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Last Wednesday, my editor and I went over to La Marque High School to
learn about an augmented reality experience some of the students were having. However,
we almost missed the experience, because we couldn’t figure out how to get into the school building.
We knew that we had to go to the front office, in order to check in and get our visitor badges. The
problem? We couldn’t figure out where the front office was. We tried three different
doors before we found one that was unlocked. “This
must be it,” Hart, my editor, said. But when we went into
the building, we were told that we had entered the health
center and had to go around to the other side of the building
for the front office. So we went to the other side and
when we arrived we saw a student walking towards the
same doors. These doors turned out to be locked and a
teacher came to the door, spoke briefly to the student and
let him in. Then, this same teacher, remained blocking the
door and when Hart and I approached and explained our
reason for being at the school, he directed to us to yet
another side of the school, to where the front office actually
was. And finally, after 15 minutes and 200 calories
burned, we found the front entrance. Thankfully.
But while we were running around the building, trying
to avoid puddles and walking through muddy grass, I
realized how safe the school is. Which, as we all know,
is extremely important in this day and age. The majority
of the doors were locked and the ones that weren’t led
directly into a location where administrators and/or teachers
were quite close. For example, there was that one
teacher, who stood in front of the door and wouldn’t let
Hart and I inside. He was very polite in telling us where to
go to check-in, but I knew that, if we asked to be let inside
so we could take a shortcut to the front office (rather than
having to walk all the way around the building) he would
have denied. And, quite frankly, I appreciate that.
And so this got me thinking on ways we can protect
our students and teachers, without having to arm teachers.
Because I think that is a really bad idea. I am currently
a Masters student and when I graduate, I will have
my degree in Early Childhood Education. After I get my
degree, I will start to work towards earning my teaching
certificate. And after I have completed the certification
program, and taking my tests, I would be fully equipped
with all the knowledge, skills and requirements to teach
early childhood through sixth grade. Now, I probably
won’t teach past the second grade, because—in the past
three years—I am realizing that my passion lies in teaching
our youngest residents and shaping the future generation.
And let me be perfectly honest—the idea of arming
myself, as an aspiring teacher, does not make me happy.
There are lots of other ways to keep our students safe.
When I have gone to schools to do my field experience,
visitors cannot enter the main building without being
buzzed in, but they can enter the front office. That needs
to change. Visitors shouldn’t even be allowed inside the
building until they have been checked-in. You know those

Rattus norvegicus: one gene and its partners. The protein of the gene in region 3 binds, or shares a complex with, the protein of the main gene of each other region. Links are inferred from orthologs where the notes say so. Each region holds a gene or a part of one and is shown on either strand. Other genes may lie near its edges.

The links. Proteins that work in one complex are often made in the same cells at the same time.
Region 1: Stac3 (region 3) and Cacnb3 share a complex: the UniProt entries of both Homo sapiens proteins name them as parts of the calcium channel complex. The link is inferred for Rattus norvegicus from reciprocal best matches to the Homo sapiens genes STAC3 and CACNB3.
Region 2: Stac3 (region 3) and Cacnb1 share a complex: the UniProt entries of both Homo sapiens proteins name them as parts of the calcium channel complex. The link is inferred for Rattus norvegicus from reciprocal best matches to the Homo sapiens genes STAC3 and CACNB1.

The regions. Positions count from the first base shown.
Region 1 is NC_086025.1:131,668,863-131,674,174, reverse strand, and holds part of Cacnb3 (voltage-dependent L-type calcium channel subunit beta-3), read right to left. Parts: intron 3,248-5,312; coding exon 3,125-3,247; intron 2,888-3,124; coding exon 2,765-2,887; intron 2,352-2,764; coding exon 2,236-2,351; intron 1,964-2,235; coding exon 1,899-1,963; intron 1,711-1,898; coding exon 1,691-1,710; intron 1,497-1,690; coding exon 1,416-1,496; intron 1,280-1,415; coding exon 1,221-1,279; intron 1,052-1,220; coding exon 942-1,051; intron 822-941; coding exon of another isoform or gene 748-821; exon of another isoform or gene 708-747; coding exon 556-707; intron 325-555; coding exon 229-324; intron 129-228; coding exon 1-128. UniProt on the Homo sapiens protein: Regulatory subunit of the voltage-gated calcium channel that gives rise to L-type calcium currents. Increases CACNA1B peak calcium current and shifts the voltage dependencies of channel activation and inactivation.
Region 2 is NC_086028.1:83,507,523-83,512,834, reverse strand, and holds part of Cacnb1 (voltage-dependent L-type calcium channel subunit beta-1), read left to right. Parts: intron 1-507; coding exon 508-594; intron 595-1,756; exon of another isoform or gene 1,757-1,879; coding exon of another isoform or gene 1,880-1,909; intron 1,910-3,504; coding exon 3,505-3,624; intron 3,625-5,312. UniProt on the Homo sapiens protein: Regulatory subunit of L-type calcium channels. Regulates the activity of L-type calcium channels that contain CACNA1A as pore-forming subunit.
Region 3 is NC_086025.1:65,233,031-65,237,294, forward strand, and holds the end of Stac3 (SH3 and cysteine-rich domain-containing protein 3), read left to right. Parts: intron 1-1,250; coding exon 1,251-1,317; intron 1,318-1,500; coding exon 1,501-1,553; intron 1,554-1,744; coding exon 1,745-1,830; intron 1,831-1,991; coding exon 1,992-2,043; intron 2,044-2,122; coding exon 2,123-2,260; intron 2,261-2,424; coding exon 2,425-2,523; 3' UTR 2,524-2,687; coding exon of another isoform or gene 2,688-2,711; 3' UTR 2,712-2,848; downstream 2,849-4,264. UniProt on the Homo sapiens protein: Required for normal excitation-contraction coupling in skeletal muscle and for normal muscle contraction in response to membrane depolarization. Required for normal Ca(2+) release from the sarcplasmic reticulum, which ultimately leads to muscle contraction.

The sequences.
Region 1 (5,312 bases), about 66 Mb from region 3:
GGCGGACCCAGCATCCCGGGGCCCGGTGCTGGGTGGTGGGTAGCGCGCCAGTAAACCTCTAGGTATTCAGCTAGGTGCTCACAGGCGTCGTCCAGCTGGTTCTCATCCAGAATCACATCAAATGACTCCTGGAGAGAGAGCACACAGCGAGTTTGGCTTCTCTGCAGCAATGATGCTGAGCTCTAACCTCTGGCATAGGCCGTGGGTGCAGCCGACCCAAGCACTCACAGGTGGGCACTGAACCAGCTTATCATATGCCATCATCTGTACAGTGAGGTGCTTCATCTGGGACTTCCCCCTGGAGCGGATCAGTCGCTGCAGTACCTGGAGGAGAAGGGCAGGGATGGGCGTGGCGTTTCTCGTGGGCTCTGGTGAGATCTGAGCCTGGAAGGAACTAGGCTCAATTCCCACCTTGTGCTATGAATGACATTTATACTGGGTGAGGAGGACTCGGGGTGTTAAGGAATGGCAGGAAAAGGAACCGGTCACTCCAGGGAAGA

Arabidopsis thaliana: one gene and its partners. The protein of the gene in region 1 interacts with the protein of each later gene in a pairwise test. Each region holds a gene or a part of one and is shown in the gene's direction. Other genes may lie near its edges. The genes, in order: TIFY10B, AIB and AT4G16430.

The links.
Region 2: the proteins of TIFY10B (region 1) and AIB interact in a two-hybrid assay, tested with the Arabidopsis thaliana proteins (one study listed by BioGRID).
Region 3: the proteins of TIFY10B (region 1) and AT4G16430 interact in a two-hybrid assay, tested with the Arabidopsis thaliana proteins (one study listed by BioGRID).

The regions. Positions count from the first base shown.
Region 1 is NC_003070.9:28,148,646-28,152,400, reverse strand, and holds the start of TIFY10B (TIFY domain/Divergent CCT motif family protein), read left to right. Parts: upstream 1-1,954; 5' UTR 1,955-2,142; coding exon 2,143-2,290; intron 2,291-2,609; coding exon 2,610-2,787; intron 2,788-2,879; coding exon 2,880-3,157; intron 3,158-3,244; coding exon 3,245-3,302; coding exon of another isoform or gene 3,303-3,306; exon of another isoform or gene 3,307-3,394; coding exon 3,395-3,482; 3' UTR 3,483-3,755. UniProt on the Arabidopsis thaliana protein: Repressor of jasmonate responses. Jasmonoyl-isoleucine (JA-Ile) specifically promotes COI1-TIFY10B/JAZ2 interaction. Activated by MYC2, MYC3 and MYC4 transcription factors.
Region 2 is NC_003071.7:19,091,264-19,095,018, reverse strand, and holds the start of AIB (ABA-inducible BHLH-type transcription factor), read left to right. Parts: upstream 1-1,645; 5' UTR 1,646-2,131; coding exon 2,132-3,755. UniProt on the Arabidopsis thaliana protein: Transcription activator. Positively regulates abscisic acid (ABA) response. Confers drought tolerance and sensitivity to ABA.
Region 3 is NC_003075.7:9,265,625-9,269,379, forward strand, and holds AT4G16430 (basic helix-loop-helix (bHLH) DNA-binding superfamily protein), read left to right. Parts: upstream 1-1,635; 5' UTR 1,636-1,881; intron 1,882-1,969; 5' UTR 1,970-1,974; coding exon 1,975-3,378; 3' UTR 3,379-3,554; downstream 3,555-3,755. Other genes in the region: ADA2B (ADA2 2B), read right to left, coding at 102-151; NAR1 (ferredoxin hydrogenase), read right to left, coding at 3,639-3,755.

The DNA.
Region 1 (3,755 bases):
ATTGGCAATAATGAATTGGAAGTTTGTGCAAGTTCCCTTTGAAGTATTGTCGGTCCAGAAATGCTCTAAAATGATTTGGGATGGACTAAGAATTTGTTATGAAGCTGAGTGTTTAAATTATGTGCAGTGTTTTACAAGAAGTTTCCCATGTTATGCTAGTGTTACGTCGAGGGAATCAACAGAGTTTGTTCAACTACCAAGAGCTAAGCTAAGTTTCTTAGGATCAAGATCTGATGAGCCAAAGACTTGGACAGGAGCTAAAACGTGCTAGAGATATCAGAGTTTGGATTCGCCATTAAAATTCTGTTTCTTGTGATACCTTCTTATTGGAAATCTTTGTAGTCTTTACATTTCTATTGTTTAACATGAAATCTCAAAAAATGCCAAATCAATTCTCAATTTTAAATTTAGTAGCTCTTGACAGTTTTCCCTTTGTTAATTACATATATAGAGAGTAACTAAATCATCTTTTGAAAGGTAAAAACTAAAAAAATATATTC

little kiosks they have at the entrance of a movie theater,
where people buy their tickets? Schools need those so
the front office staff can check identification.
Furthermore, instead of having metal detectors—
because it’s a school and not a prison—every single visitor
should be searched before entering the building. How
do we do this? By looking through bags and purses, not
letting bags beyond a certain dimension enter the building
and doing a quick pat-down. I know that this seems
very intrusive and a bit excessive for a school, but I’d
rather our students be safe. And lastly, just as seen at
La Marque High School, I think we should have teachers,
administrators, on-campus officers and other staff
constantly patrolling the halls; especially near entrances
and exits.
With all this said, I know that sometimes the problem of
safety isn’t from outside sources, but from people inside
the school. I learned that recently when I heard on the
radio of students bringing weapons into school, hiding
them somehow—either in their backpacks or under their
jackets. I don’t want to say the students should be subject
to pat-downs. So I offer alternatives. For one thing,
schools should make it rule that, when you enter the
campus, all jackets and caps need to be removed. They
need to make it clear that pants with extremely large
pockets are not needed. And, if it comes to this, schools
can decide to require students to bring see through backpacks.
When I was in middle school we had a massive
problem at our school of people bringing in drugs. So we
all had to get see through bags.
Now I know that a lot of the stuff I have said is excessive,
far-fetched and will never happen. I know a lot of you
may not agree. I know all this will cost money. Some of
you may be shaking your head in disbelief as you read
this thinking “what is she talking about?” Well I’m sorry.
But if no one wants to tackle this problem at its source,
then we have to take other precautions in keeping our students
safe at their schools. Because every child deserves
to go to school, get educated and get home. And, soon
enough, I will be married and have children. And I don’t
want to have to wonder whether or not I should send
them to school. I know the problems we have been having
aren’t strictly at schools. But, as an aspiring educator,
this is where all my attention is currently directed. So this
is what I write about.
I hope you can see where I’m coming from and I hope
that we are going to see some type of change. Everyone
deserves the right to feel safe in their schools, their
churches, their movie theaters, their nightclubs and any
other place they visit.

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